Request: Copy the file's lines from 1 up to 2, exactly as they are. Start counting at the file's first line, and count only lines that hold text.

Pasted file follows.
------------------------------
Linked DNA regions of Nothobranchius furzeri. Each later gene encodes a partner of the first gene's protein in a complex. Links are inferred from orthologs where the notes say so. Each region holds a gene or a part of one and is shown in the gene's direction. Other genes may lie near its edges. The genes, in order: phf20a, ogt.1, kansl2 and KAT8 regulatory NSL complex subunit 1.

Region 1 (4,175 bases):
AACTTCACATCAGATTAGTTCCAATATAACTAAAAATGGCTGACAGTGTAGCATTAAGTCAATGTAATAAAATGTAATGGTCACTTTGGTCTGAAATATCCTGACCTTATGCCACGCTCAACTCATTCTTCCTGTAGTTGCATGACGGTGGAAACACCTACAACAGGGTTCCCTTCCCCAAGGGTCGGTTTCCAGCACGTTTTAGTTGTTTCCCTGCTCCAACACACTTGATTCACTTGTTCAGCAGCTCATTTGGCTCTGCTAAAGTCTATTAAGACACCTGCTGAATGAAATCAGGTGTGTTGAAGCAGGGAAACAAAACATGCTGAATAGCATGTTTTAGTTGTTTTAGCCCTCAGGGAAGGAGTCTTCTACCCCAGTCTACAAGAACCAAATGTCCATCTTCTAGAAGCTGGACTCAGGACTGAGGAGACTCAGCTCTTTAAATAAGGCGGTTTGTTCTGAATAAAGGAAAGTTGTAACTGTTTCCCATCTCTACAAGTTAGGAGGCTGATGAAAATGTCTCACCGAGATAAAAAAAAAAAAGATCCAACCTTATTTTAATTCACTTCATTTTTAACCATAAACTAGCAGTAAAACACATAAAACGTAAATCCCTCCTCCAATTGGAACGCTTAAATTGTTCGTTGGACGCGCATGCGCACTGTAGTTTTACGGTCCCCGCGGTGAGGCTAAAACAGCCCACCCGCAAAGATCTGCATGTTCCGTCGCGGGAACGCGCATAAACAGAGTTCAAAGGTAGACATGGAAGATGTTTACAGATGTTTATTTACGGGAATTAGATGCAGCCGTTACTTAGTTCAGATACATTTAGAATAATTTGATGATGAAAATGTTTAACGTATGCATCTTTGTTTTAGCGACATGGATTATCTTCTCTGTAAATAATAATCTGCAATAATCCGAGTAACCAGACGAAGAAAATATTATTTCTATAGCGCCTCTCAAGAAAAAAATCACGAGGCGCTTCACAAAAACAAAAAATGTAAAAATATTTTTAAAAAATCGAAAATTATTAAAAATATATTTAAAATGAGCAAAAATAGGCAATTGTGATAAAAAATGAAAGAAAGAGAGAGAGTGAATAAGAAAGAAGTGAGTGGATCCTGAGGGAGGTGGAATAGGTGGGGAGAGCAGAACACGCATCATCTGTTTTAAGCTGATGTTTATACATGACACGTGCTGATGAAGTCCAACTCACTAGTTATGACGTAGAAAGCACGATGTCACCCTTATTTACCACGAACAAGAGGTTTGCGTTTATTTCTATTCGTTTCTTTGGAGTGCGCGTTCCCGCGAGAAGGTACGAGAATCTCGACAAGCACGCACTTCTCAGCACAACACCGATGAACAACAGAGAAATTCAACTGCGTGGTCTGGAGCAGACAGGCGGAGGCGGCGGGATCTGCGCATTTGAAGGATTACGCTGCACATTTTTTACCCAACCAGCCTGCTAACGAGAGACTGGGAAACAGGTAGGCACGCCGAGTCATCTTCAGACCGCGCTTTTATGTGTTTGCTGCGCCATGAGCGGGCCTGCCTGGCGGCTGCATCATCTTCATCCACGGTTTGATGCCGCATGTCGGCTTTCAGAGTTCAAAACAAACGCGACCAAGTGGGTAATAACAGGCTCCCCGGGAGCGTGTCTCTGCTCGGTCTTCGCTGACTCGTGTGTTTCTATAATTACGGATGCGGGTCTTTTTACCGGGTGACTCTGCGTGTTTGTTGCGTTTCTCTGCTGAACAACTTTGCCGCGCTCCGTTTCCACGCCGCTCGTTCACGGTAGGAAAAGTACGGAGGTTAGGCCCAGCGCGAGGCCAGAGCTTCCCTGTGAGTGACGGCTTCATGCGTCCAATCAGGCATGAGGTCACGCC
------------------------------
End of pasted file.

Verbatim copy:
Linked DNA regions of Nothobranchius furzeri. Each later gene encodes a partner of the first gene's protein in a complex. Links are inferred from orthologs where the notes say so. Each region holds a gene or a part of one and is shown in the gene's direction. Other genes may lie near its edges. The genes, in order: phf20a, ogt.1, kansl2 and KAT8 regulatory NSL complex subunit 1.

Region 1 (4,175 bases):